After etching, we cleaned the side panel using some alcohol to clean the exposed metal and remove any remaining powder coat residue from the panel after we were finished etching.
Things did not go to plan – That’s why we did some test etches first
Since we have never etched a PC case before, we were worried that we would do something wrong and end up ruining our poor H510 Flow. Vader would not be pleased.
To minimise our change of having this happen, we started our PC etching journey with a few tests on the inside of the H510’s right side panel. For simplicity’s sake, we used the OC3D company logo, and the Glowforge logo for testing purposes.
Early on, we made a mistake when engraving the OC3D logo with the Glowforge. We used a jpeg to etch this image, and within the Glowforge’s IU we told the unit to convert the JPEG into etchable dots. That was a mistake.
Had we used an SVG file for this logo, the Glowforge would have been able to better convert the image into an etch. Another way we could have prevented this is by using the Glowforge’s “Vary Power” mode under Greyscale, and not the “Convert to Dots” mode that we used before.
The good thing here is that this problematic etch is on the inside of our H510. Next time, we will do better.
We did better
Using the settings tweaks above, we moved onto a different test design. Since we are using a Glowforge laser cutter, it made sense for us to use their company logo. Below you can see the results. Clean edged, a clear contrast between the powder coat and metal. This is what we want to see! Now we need to move onto our final etches.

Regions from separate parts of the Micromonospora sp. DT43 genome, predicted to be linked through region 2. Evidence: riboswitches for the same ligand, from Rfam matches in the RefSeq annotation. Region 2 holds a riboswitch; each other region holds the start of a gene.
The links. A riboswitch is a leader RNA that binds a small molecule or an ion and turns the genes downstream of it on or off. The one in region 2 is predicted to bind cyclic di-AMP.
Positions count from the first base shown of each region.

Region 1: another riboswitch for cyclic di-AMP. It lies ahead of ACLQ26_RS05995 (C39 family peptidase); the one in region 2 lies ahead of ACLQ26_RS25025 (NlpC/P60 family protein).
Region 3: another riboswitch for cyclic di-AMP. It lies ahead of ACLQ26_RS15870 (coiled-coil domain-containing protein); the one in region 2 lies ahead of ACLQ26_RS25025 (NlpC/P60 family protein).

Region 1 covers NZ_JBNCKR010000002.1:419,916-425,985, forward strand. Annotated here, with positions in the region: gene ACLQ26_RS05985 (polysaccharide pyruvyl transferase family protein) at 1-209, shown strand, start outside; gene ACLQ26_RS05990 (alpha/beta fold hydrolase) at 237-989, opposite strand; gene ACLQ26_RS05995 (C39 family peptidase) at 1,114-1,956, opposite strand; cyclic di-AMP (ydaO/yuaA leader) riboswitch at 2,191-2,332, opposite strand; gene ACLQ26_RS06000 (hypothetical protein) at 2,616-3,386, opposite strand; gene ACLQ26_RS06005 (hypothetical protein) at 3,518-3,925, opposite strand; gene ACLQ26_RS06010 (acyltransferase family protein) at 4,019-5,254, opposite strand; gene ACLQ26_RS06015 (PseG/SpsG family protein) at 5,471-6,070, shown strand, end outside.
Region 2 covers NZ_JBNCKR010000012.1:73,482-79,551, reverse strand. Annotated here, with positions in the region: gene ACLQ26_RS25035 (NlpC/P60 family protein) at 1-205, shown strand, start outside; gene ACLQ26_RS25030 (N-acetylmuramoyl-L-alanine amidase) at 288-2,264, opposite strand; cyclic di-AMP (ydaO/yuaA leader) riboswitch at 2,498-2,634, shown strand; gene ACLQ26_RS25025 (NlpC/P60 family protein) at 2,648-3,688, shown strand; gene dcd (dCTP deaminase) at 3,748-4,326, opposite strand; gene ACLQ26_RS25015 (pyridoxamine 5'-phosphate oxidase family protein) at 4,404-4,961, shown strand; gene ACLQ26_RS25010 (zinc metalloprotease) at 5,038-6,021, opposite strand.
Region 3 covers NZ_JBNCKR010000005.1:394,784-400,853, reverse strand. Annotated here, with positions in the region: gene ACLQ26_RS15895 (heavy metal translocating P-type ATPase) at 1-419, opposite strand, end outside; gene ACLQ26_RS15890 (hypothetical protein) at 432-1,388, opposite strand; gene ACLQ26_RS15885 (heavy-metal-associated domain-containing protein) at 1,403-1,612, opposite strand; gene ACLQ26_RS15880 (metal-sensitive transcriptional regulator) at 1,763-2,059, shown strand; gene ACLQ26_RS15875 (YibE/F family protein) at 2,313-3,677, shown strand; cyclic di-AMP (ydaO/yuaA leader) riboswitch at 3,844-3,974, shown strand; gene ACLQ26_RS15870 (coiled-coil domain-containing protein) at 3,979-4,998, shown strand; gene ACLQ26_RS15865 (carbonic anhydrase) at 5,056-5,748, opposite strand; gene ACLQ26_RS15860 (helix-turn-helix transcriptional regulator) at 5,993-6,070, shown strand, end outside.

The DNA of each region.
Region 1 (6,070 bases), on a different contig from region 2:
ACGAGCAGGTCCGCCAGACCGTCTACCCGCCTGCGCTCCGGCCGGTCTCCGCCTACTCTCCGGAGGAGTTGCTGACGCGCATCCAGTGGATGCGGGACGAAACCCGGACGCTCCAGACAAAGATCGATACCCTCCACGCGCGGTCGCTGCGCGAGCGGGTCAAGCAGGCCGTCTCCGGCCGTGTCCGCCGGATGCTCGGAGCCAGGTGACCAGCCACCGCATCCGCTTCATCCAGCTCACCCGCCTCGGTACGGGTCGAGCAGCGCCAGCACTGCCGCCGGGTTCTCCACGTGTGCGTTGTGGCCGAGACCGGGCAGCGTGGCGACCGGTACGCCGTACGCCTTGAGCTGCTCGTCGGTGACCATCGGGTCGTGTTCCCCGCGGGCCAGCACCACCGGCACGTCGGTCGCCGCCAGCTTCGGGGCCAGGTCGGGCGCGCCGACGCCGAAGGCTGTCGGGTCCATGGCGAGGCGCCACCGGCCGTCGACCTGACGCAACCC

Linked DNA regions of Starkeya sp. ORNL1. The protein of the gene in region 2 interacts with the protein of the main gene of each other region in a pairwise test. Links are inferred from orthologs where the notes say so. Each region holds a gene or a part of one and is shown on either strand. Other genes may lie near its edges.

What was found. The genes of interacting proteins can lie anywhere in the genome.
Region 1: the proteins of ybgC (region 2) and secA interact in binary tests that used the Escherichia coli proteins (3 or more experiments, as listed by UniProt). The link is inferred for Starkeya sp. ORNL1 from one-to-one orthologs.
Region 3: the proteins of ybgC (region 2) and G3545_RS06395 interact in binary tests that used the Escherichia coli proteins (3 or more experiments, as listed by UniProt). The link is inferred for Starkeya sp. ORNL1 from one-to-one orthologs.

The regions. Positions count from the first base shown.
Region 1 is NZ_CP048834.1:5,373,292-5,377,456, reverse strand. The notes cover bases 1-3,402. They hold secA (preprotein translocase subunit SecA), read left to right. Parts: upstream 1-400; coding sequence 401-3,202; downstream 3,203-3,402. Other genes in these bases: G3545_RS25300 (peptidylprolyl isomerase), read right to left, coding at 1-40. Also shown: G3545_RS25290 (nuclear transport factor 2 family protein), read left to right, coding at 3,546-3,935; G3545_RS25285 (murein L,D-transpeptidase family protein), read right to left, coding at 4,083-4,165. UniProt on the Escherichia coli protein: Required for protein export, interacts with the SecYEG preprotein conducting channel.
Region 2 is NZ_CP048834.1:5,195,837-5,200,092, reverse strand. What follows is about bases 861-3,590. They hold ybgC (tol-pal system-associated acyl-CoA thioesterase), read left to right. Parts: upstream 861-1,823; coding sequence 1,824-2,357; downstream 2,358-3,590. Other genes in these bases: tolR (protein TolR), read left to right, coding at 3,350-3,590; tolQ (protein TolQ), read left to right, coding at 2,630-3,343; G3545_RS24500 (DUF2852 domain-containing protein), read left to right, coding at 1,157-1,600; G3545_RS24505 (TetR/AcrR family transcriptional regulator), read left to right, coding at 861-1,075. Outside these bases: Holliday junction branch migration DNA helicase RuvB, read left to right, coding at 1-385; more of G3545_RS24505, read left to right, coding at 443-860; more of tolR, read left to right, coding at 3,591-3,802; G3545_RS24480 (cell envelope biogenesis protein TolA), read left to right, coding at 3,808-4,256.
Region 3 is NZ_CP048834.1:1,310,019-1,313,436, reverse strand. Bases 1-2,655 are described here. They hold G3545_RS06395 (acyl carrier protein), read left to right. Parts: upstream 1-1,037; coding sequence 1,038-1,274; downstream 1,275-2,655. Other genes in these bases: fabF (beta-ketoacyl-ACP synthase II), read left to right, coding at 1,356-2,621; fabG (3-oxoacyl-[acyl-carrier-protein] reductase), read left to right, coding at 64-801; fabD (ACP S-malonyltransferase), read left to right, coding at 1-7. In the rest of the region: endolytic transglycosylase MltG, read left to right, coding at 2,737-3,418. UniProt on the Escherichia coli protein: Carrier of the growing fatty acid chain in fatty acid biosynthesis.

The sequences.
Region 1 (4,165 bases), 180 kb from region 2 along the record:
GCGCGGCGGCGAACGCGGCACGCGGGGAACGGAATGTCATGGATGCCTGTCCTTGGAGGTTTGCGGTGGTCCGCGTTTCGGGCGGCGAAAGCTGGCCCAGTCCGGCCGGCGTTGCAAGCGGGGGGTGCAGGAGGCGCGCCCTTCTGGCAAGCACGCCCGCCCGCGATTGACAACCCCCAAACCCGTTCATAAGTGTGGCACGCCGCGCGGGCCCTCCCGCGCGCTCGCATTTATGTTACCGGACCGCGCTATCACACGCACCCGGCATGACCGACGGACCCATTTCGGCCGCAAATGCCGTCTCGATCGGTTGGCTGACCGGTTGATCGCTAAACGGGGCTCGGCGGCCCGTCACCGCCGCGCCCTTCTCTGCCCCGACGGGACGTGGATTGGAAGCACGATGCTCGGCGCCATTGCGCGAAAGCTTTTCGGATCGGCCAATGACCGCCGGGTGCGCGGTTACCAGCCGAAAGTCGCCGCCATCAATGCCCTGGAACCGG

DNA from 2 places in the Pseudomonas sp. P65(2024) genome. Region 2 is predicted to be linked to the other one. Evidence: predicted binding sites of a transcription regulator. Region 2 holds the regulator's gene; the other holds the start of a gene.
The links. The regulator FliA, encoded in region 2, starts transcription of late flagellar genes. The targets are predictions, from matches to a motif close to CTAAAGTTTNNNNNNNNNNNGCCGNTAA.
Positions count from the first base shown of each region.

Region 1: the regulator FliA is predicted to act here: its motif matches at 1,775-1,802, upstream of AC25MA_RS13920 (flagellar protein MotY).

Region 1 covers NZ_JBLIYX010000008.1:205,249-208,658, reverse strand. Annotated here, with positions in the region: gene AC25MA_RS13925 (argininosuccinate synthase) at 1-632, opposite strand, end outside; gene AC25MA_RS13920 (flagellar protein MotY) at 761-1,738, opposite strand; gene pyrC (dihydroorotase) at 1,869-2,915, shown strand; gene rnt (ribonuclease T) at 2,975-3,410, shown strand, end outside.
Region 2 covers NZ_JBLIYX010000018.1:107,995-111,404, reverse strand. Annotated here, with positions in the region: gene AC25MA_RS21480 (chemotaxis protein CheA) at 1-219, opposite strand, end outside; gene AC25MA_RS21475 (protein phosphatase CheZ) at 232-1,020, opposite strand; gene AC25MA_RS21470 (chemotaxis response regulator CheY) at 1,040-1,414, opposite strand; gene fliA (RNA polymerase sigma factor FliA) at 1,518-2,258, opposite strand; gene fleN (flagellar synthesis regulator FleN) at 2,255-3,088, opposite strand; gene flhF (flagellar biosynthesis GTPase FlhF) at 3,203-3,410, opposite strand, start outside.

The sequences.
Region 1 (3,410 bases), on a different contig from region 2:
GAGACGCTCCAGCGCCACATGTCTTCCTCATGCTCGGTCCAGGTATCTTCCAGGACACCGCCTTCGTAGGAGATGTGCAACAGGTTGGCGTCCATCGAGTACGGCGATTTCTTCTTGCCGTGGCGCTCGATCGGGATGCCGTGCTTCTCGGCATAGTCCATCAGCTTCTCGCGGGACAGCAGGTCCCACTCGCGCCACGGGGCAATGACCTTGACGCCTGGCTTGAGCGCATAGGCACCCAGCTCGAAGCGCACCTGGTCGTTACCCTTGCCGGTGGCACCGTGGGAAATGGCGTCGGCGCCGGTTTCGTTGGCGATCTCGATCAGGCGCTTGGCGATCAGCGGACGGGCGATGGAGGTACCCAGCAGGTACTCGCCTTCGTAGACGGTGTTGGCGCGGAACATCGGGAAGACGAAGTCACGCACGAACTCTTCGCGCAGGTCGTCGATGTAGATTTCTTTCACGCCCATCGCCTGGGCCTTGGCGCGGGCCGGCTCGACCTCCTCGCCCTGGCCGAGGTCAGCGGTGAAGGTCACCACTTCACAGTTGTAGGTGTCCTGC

Since we are not using the a Proofgrade material with our Glowforge laser cutter, we needed to input our own custom settings to laser etch our Vader-themed PC case. With some advice from helpful users of the Glowforge Forums, I found settings that some users have used to etch other metals, and made adjustments as needed.
In the end, I set the Glowforge’s speed to 400, set the laser to full power, told the cutter to etch 90 lines per centimetre, and etch the case over two passes. Those settings gave us the best results with our H510. Since we had only one attempt at laser etching this case, we didn’t risk running the machine any faster or attempt the etch with a lower line count. As such, this etch took six hours across its two etching passes. That’s a long time, but this etch covers an area of 38cm x 28cm, which is a lot of area to cover when running at 90 lines per cm.
This etch took a while, but the final results were worth it.
Pushing the Glowforge to its limit
I’ll be honest, we got lucky. To center the side panel of our PC case within the Glowforge, we needed to use the laser cutter’s pass-through slot. The NZXT H510’s side panel barely fitted through this slot. That said, we made it work. Had this not worked, we would either need to etch Lord Vader off-center, or find a way to pass-through larger materials inside the Glowforge. Thankfully, we did not need to do that with this side panel.